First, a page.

Like a kid in a toystore

Last week Garry and I checked out Talbot's Toy Land in San Mateo.  Impressive offerings for a relatively obscure (i.e. non-Toys-R-Us) establishment.  I was pretty interested to see how different some of the toys were, like these Karito Kids line that features rather large dolls, each one hailing from a different country and wearing 'modern' outfits.  Yes, what you see in the pictures is a pair of UGG boots on the surfer-chick doll from Australia.  Yuck!

There was also this weird juxtaposition of super-traditional, anti-feminist Barbies to ultra-modern comic book hero action figures for girls.  And of course, Ugly Dolls and SET, my favorite card game!

I appreciated going back in time and seeing some of my favorite toys:
  • Original 1983 Edition My Little Ponies.  I still have Cotton Candy around somewhere.
  • Calico Critters... I had the bunny cotton-tail family I think.
  • Breyer horses.  I always wanted, not just one, but a whole bunch of these gorgeous horse models.  My friend Sara had a whole herd of horses plus the full farm and paddock set-up (I was so envious and thought she was so spoiled).
A nice trip down memory lane.  All we actually bought, though, was a kite for windy days!

PS. I realize this post is ironic in light of the previous post.

Weekend Pt. 4: 40th Int'l Taiko Festival

I came *thisclose* to not making it to this festival in Berkeley, but I already knew I love taiko (I'm considering taking lessons with SF Taiko Dojo), and the AA group at work was subsidizing tickets (which were $38).  I'm so glad I went!  It was like 3 hours of nonstop drumming action.  I never really thought about how inventive, spiritual, and generally kick-ass taiko could be.

They were really strict about not taking any photos/video, but I snuck a couple minutes so you can get a glimpse of what it was like--sorry for the terrible camerawork; it's hard staying centered when you're trying to hide a camera in your jacket =P

Followed by a YouTube video of the same group at another event--performing an intricate dance-like number.

Weekend Pt. 2: Chinatown

We (or at least I) just had to get outside because it was so nice.  Wandered around Chinatown--it was quite depressing to see so many storefronts closing up shop b/c of the economic downturn.  But the Wok Shop was alive and kicking (it opened 35 years ago!) as was this colorful Chinatown kite shop.

We found, quite by accident, this hole-in-the-wall claypot place on Grant St. that got rave reviews on Yelp.  The seafood claypot hit the spot, as did perfectly stir-fried mustard greens.

Ritziest 99 Ranch I've ever seen.

The new 99 Ranch Market in Mountain View.  It's like an Asian Whole Foods--so fannncy!  We got panko breadcrumbs, large pea shoots and lots of other Asian goodies.  Plus, I got Garry and early Christmas present: a fancy Zojirushi rice cooker.  A far cry from my $15 Yan Can Cook ghetto rice cooker--my brother swears by his Zojirushi.  We look forward to many batches of perfectly cooked rice.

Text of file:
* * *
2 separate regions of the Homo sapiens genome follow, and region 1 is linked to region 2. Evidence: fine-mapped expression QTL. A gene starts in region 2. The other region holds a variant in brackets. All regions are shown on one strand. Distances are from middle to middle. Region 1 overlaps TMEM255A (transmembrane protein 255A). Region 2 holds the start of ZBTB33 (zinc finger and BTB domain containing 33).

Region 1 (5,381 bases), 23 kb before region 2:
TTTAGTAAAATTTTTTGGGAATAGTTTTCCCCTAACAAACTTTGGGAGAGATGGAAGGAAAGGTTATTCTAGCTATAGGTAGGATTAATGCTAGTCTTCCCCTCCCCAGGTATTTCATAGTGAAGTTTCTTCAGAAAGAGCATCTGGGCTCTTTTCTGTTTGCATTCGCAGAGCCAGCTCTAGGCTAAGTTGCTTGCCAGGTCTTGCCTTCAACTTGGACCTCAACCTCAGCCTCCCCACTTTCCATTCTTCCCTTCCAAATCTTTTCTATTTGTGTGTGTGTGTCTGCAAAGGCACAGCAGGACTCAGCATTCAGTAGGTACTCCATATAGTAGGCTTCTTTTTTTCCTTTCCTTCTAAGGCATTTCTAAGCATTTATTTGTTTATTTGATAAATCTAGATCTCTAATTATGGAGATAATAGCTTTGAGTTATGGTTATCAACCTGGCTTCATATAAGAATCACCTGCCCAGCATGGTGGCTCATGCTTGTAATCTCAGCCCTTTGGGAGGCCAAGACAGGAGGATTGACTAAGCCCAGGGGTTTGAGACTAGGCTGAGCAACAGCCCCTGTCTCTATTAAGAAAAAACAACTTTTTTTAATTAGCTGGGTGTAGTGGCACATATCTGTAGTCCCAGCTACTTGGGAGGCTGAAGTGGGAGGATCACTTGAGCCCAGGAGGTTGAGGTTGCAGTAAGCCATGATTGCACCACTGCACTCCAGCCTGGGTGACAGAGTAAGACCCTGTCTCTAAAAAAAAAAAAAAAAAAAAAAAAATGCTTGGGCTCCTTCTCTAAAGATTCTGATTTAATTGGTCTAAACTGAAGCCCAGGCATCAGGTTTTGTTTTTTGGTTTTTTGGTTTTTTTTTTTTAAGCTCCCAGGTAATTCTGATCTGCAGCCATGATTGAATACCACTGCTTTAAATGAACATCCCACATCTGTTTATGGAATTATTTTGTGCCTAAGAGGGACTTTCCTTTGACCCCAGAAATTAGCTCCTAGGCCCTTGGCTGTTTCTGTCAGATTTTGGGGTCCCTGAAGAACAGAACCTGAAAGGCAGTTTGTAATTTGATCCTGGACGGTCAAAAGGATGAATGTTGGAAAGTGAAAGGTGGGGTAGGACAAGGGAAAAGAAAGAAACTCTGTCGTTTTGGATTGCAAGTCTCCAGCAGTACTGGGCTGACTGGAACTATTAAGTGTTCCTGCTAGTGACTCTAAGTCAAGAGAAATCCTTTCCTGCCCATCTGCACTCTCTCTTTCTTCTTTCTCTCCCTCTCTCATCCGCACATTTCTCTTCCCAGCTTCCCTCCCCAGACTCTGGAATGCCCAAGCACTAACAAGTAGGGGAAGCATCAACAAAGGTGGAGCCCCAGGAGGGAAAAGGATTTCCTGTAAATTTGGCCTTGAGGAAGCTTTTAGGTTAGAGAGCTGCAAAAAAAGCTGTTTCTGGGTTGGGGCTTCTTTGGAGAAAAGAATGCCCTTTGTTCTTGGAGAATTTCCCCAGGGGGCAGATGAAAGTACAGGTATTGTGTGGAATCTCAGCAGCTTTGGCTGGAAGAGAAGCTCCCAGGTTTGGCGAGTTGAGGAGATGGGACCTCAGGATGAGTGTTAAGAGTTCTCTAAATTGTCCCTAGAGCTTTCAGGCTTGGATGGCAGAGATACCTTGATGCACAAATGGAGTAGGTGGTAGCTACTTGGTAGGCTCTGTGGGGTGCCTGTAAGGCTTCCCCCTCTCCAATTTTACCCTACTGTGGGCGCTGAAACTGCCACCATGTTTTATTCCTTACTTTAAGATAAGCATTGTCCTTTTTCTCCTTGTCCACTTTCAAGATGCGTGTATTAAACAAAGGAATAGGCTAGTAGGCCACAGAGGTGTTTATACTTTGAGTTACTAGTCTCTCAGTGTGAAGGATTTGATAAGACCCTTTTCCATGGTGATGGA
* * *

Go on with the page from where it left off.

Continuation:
I'd like to do this one of these Saturdays.

There's this middle-aged guy who operates somewhere out of Redwood City.  During the week he is a mild-mannered chiropracter.  On the weekends, he hosts these classes for motorcycle riding and driving/racing for drivers of all skill levels.  I really want to take some of his driving clinics, even though my humble Honda Civic won't hold a candle to some of the fancy driving machines that show up for his clinics and tear their ways through Woodside on the weekends. He claims that any type of car is welcome.  

Topics covered include: Oversteering, understeering, lines of travel, friction circle, driving in the rain, and braking safely.  

Best of all, the clinics are free!  Though if I had the money to invest in this as a hobby, I'd totally love to learn how to race (yes, cars!).  Said like a true nerd, I know.  But there's few things more exhilarating than the feeling of a perfectly executed turn.

Check 'im out: Doc Wong's Driving Skills & Skyline Fun Tours Clinic (too bad his website is stuck somewhere in the early '00s).

Friday Afternoon at the Dentist

After years and years of no cavities, my dentist found one lurking in my backmost upper molar that was the size of the Grand Canyon.  The novocaine ensured I didn't feel anything, but it was still really unnerving to hear the drill winding its way into my tooth, and then seeing the pictures after.  This is the first dentist I've ever been to who gives you these hugely magnified video tours of your own mouth. 

I found it fascinating, and I wonder why every dentist doesn't do this.

As bad as it looks ("Doctor, that's like 60% of my tooth gone!"), he reassured me it was a relatively minor filling.  I shudder to think what other peoples' fillings look like, and I know this will definitely get me to floss more regularly.